Photo Points

Do you like to look at old pictures? It can be fun and interesting to see what your parents or grandparents looked like when they were young or maybe what your town looked like before you were born. Sometimes you can learn something about your family and friends that would be difficult to correctly describe with words.

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A photo point in 1997 before any disturbance and 70 years fire suppression. Photo by Archbold Biological Station.

“At Archbold Biological Station old photos are very useful guidance tools,” says Kevin Main, Land Manager at Archbold. “We study old photos and sometimes use them to guide management of the property. For instance, old photos from the 1920s and early 1930s of the Red Hill, one of the highest points of Archbold Biological Station at 215 feet elevation, show an open area with scattered shrubbery, grasses and some pine trees. Today most of the Hill is covered with dense shrubs due to the area being fire suppressed for decades. We use the old photos as a guide to restoration and a goal for what we would like the Hill to look like again.”

“Archbold also has an extensive photo point collection,” Main continues. “A photo point is a precise place where you take repeated photos over many years to see how things change over time. In 1992, we chose 200 points across the property to be permanent photo locations. We visit these photo points at about every five years, taking pictures in the same direction and with the same camera settings each time. This way we have documentation of changes in things such as vegetation height. We can also visually see the impact of management activities such as prescribed fire.” Eric Menges, Program Director of the Plant Ecology Program, was one of the first researchers at the Station to recognize the need for a photographic record. “We chose points across the entire property so that we could track landscape scale changes over time,” says Menges. “We have a 25-year record so far, and can already use these to document big changes to vegetation structure in some locations. These pictures will become more valuable as we get out 50 or 100 years.”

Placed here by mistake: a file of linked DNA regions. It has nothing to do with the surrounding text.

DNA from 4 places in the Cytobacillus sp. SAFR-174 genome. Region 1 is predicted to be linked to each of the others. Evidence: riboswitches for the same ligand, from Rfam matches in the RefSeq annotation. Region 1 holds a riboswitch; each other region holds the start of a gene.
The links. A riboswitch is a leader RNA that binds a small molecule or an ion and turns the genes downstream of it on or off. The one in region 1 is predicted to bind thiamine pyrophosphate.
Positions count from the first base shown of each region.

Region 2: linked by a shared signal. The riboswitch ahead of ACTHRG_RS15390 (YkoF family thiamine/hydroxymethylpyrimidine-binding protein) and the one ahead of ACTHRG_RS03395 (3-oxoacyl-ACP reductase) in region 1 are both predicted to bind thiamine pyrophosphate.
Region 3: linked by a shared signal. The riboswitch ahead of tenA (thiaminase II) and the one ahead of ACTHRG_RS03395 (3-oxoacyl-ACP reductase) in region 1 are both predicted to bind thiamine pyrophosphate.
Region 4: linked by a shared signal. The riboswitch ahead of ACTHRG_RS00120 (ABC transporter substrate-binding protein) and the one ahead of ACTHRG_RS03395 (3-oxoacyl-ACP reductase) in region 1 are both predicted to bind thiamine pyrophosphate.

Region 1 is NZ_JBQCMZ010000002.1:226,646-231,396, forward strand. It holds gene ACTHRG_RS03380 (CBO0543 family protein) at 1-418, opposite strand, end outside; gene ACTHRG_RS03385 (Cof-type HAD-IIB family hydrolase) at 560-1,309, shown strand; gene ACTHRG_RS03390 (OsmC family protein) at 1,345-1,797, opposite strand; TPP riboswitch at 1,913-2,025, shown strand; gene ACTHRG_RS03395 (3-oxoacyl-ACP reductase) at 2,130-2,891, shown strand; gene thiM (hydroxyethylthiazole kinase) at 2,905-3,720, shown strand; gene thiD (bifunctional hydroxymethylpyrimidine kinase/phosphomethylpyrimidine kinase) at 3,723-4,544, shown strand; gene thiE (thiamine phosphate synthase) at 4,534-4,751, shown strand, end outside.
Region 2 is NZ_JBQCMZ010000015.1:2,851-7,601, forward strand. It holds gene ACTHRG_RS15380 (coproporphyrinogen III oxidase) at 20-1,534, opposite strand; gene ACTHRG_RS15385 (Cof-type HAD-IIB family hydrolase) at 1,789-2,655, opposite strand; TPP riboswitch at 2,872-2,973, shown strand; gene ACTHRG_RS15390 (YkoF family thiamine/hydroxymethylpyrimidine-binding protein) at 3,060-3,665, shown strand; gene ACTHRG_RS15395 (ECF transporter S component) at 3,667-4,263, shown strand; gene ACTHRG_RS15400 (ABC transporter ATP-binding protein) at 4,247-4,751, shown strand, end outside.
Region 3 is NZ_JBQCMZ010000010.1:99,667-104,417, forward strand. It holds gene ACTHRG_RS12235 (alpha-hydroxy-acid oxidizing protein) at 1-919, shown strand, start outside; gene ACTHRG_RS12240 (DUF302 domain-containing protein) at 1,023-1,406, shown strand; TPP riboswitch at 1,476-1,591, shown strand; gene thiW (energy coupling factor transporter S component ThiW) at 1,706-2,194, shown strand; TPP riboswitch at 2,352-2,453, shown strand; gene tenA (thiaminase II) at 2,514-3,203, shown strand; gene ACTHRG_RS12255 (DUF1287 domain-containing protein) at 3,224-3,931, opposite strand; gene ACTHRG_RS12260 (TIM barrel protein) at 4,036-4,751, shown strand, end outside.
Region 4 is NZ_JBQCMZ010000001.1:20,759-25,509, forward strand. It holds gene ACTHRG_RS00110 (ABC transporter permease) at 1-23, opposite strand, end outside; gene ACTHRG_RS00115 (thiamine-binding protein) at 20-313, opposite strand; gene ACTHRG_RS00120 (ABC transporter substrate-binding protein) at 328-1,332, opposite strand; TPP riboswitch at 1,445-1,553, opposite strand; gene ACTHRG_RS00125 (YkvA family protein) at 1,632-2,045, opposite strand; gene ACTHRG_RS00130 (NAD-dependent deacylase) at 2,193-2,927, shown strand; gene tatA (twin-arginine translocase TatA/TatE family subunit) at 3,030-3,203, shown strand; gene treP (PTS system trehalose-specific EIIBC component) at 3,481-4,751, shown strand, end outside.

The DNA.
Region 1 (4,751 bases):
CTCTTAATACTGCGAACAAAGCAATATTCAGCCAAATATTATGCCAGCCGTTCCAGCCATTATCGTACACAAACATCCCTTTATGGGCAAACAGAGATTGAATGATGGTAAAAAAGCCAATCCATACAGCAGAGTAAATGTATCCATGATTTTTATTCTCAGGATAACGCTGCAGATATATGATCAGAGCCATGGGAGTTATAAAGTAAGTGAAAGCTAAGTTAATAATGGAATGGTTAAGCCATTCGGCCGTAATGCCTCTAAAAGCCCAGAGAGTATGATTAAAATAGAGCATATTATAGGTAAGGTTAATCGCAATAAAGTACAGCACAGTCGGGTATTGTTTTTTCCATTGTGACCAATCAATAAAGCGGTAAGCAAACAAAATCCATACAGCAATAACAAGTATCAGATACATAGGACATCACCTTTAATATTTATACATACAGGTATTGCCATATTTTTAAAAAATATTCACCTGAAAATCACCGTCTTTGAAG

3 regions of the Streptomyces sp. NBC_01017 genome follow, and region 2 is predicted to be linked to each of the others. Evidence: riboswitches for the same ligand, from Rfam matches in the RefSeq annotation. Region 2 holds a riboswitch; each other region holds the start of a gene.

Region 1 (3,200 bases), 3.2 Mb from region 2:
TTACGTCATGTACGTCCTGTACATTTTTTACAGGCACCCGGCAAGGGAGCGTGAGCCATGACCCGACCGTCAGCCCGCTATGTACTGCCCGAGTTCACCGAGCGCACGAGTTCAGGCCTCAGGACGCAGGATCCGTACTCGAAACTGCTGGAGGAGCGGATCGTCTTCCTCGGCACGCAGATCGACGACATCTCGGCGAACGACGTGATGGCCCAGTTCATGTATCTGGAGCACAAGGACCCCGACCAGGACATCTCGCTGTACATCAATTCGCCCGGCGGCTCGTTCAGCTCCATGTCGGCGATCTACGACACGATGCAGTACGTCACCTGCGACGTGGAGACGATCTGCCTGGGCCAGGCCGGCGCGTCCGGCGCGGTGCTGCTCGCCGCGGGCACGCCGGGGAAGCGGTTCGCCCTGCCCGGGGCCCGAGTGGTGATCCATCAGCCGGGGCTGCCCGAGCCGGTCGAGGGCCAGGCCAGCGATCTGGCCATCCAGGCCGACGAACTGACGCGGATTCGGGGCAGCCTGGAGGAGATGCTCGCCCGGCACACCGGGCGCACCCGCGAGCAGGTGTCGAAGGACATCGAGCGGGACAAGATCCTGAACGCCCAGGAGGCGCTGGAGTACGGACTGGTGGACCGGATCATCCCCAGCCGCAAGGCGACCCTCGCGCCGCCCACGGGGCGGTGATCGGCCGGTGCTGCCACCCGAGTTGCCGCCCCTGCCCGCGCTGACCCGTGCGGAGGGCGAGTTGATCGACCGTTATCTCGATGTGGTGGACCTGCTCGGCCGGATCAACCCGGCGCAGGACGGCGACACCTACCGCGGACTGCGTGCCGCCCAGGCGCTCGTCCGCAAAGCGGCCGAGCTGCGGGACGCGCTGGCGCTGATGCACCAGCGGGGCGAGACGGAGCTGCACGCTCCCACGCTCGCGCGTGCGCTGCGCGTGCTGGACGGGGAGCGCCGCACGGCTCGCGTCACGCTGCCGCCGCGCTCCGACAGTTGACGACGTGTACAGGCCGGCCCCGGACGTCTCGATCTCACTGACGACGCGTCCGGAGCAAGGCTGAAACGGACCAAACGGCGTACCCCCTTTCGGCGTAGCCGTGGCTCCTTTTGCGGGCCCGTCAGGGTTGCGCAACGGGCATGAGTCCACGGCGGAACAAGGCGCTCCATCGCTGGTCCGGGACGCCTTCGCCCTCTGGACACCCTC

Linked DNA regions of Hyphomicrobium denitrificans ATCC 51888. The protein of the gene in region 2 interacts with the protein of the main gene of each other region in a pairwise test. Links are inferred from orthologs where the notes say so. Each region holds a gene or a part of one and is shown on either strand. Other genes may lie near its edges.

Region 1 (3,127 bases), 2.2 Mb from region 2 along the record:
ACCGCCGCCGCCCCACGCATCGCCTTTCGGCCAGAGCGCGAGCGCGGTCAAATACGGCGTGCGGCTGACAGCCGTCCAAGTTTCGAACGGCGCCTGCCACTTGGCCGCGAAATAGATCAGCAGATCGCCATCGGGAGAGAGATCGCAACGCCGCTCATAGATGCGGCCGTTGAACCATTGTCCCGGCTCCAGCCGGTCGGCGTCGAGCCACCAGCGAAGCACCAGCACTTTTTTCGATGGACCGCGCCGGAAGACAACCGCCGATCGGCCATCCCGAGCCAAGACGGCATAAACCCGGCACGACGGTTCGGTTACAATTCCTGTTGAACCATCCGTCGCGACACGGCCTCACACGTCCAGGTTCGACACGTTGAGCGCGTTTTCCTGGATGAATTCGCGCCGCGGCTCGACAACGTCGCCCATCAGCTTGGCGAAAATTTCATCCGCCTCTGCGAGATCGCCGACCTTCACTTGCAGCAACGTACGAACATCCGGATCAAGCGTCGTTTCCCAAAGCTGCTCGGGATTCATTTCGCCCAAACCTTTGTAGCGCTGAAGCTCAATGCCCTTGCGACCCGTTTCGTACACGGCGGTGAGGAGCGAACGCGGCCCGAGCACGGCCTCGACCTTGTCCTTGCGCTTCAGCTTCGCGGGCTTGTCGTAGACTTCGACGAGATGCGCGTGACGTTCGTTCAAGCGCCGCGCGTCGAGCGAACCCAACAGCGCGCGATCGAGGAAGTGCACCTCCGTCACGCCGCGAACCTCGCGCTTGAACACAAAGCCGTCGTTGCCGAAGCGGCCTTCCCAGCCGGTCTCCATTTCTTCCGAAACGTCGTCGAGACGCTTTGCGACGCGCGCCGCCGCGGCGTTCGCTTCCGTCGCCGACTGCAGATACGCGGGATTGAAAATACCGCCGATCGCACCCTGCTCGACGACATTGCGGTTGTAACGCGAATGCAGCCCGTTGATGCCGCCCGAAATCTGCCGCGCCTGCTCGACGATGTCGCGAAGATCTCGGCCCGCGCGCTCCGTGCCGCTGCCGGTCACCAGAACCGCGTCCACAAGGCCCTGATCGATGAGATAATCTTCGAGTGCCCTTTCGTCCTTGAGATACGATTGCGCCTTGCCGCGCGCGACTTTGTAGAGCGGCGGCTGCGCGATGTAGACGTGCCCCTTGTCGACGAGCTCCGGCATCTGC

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The same photo point in 2004 showing the effects of 2004 hurricanes. Photo by Archbold Biological Station.

“The photo point collection is now completely digital,” explains Main. “The first few year’s photos were done using film cameras. In 2004, we started using digital cameras to capture imagery. The old slides were scanned into digital files as well. Now it is easy to access the imagery for any area we need to review.”

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The same photo point in 2015 shows recovery and prescribed fire. Photo by Archbold Biological Station.

Main continues to take photo point pictures each year. “As we added land, the original 200 points have expanded to over 300. And the sky is not the limit,” he quipped, adding “this year we will be adding aerial photo points to the collection. With our new drone we will be able to fly to specific locations at specific altitudes and take pictures, and then return to those same locations year after year for more photos. The technology is really amazing.”

“Today’s pictures will be historic tomorrow,” says Main. “They may not seem significant now, but someday they could have value for reasons we might not think of today. If we keep a careful record, following the same protocol from year to year, we will end up with a tool that can help guide decisions made by future generations.”

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